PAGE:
What was advertised in a colonial American newspaper 250 years ago this week?
“He hereby offers, and assures a FREE PARDON.”
In late May 1769 Major General Alexander Mackay issued a pardon to “Soldiers who have deserted from His Majesty’s Troops quartered” in Boston, provided that they returned and surrendered by the last day of June. It was not, however, a blanket pardon; Mackay did exclude nearly twenty deserters who had committed other crimes. Instead of the promise of a pardon, he offered a reward for “apprehending and securing them in any of the public Goals [jails].” To get the word out about the pardons (and the rewards for the excluded soldiers), Mackay had one of his officers, “C. FORDYCE, Major of the Brigade,” insert notices in the public prints.
Dated May 23, the notice first appeared in the Boston Chronicle and the Boston Weekly News-Letter (published on the same broadsheet and distributed with Draper’s Massachusetts Gazette) on May 25. Within a week, the same notice ran in all of the newspapers published in Boston, appearing in the Boston Evening-Post, the Boston-Gazette, and the Boston Post-Boy (published in the same broadsheet and distributed with Green and Russell’s Massachusetts Gazette) at the first opportunity on May 29.
Over the next several weeks, publication of the notice concerning Mackay’s pardon radiated out from Boston. It next appeared in the Essex Gazette on May 30 and then the New-Hampshire Gazette and the New-London Gazette on June 2. The notice soon found its way into both newspapers published in Rhode Island, running in the Providence Gazette on June 3 and in the Newport Mercury on June 5. A week later, the same notice appeared in Hartford’s Connecticut Courant. With the exception of the Connecticut Journal, published in New Haven, the notice about the pardon ran in every newspaper in New England. (Copies of the Connecticut Journal for June 9 and 23 were not available for consultation. The notice may have appeared in one or both of those issues of the newspaper published at the furthest distance from Boston.)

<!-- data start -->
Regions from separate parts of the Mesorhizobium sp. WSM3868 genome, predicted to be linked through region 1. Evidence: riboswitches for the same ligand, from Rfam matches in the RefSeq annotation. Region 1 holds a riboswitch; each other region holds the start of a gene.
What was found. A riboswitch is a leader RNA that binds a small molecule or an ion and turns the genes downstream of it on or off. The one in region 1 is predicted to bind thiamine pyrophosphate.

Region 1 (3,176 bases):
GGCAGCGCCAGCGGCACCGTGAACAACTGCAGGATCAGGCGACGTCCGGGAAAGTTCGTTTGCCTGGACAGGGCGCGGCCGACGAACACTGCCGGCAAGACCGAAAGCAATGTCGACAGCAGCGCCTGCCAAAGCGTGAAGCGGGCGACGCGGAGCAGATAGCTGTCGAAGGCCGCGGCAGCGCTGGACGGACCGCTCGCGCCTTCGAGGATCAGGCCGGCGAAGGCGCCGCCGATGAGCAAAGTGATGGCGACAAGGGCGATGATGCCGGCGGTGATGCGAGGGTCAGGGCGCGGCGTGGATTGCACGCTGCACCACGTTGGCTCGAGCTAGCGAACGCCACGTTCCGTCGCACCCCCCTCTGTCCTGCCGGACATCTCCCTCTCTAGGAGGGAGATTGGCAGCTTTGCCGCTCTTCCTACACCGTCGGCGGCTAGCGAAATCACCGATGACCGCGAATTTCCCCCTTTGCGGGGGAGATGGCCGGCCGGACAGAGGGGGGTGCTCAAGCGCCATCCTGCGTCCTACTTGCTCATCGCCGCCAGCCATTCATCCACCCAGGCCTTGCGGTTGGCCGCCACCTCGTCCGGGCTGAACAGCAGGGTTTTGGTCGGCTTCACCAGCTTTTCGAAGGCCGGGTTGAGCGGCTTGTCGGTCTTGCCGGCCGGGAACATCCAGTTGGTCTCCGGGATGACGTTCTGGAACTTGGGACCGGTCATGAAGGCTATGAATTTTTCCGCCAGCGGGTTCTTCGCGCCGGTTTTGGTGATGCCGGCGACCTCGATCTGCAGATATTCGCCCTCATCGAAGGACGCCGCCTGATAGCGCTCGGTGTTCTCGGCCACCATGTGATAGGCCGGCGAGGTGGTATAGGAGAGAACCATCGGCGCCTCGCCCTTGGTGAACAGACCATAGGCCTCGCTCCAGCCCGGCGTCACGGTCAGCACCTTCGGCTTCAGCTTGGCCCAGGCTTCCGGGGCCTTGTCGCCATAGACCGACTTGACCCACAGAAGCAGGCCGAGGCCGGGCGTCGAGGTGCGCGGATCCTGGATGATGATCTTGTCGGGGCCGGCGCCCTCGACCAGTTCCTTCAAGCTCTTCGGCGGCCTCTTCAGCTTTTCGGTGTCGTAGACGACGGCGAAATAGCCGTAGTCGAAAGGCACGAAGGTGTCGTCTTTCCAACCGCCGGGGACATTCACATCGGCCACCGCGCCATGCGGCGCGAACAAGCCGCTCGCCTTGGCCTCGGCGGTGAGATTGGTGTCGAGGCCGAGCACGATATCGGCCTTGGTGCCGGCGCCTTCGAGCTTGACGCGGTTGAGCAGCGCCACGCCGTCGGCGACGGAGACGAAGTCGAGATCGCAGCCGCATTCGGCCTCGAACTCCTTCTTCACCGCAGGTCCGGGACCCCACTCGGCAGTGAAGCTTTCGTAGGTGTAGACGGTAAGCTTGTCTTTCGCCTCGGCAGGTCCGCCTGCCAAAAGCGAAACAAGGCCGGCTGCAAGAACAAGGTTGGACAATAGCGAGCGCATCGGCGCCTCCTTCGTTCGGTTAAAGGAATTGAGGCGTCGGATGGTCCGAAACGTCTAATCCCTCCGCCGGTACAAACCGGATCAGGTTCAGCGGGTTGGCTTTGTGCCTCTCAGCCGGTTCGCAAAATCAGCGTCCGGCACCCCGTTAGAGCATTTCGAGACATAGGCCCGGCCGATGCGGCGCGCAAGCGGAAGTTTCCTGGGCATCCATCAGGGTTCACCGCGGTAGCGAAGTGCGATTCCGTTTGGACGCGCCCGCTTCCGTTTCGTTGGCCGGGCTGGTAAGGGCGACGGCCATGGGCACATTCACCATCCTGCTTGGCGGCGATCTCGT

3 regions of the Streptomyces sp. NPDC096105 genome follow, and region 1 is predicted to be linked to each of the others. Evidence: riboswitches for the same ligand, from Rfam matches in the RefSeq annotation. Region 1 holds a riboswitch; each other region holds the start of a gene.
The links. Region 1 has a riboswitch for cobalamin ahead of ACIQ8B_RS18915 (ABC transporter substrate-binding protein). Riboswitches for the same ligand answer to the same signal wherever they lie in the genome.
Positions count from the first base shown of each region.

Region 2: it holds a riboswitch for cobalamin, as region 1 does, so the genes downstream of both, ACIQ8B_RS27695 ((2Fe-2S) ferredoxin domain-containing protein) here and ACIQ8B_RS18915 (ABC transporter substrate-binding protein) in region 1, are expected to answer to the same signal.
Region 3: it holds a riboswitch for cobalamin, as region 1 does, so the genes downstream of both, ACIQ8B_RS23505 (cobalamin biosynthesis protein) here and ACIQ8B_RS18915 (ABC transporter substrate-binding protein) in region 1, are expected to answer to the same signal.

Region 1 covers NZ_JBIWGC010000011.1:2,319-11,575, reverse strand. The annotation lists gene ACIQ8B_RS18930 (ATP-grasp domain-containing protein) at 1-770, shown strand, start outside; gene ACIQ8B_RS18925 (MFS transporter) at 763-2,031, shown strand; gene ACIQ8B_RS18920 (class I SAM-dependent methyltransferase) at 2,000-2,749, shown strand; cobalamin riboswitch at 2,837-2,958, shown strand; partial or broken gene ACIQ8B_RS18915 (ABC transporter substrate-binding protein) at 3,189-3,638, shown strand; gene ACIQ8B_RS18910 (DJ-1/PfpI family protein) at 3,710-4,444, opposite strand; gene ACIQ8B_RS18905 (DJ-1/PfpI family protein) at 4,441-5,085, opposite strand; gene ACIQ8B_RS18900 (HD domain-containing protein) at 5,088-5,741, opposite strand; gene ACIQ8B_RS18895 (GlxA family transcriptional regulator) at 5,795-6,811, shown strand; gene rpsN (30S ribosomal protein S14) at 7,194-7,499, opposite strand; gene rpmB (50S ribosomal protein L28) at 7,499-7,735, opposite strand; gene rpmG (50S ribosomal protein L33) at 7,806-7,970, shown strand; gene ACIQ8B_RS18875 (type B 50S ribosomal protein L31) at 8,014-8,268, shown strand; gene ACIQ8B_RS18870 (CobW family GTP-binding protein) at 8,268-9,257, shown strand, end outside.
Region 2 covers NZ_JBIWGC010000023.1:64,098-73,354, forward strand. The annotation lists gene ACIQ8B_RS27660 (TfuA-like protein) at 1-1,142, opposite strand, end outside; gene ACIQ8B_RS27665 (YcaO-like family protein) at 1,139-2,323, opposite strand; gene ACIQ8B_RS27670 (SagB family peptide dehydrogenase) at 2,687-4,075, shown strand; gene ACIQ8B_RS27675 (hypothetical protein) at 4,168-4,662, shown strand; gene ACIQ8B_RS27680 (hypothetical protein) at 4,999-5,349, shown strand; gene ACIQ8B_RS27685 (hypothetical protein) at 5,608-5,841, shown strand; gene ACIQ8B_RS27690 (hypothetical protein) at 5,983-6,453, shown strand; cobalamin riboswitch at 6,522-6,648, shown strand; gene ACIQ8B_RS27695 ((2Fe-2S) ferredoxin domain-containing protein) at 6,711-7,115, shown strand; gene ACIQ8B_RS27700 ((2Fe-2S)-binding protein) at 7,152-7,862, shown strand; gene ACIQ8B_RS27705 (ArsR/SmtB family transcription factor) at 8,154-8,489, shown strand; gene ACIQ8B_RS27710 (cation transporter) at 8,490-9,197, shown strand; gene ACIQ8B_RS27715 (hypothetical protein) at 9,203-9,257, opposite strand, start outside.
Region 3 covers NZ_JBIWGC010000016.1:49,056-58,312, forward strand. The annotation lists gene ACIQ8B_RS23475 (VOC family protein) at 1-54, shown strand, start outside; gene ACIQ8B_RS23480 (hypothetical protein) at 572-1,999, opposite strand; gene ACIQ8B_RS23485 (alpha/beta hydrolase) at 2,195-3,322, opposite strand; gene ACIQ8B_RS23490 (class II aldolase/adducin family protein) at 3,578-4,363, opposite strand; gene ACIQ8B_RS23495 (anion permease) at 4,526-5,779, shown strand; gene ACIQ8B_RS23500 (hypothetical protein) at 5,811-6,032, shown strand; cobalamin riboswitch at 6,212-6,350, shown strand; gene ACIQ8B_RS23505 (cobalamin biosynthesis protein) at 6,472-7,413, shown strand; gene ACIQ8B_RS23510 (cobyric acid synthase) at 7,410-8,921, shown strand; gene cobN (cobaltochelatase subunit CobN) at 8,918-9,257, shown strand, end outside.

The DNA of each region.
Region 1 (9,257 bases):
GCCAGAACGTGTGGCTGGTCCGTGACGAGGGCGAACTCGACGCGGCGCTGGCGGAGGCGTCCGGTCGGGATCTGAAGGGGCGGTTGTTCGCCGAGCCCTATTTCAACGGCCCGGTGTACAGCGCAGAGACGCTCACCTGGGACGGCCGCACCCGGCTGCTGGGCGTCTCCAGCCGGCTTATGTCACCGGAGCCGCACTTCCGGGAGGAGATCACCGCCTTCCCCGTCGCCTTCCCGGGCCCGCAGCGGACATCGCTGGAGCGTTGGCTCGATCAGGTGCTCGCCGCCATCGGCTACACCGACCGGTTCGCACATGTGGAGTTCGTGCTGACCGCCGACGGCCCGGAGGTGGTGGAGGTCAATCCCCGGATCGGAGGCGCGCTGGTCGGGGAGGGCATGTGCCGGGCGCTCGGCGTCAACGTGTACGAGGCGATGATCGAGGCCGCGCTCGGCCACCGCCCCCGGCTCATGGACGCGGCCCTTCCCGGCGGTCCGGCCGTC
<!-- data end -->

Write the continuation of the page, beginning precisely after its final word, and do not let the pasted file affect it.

At the same time that more newspapers featured the notice, most continued to include it in subsequent editions. It ran in every issue of the Boston Chronicle, the Boston-Gazette, the Boston Weekly News-Letter, the Connecticut Courant, the Essex Gazette, the New-London Gazette, the Newport Mercury, and the Providence Gazette from the time of first insertion through the end of June. It appeared in most issues of the Boston Post-Boy and the New-Hampshire Gazette, though it quickly disappeared from the Boston Evening-Post after only two insertions. In total, the notice ran at least fifty-one times in at least eleven newspapers published in New England over the course of five weeks. It made sense to print the notice far and wide considering that deserters were likely to leave Boston to evade capture.
Although information about the pardon could have been considered news, in each instance the notice appeared among the advertisements in every newspaper that carried it. Purveyors of consumer goods and services sometimes published advertisements in multiple newspapers in their city, but a coordinated advertising campaign of this magnitude was extraordinary in 1769. Members of the book trade sometimes inserted subscription notices among the advertisements in as many newspapers as possible, but even their efforts did not usually match the campaign created by Fordyce. He harnessed the power of the press to spread news of the pardons throughout New England, depending on both distribution networks and subsequent word of mouth to inform deserters that they would receive forgiveness if they only returned to their posts.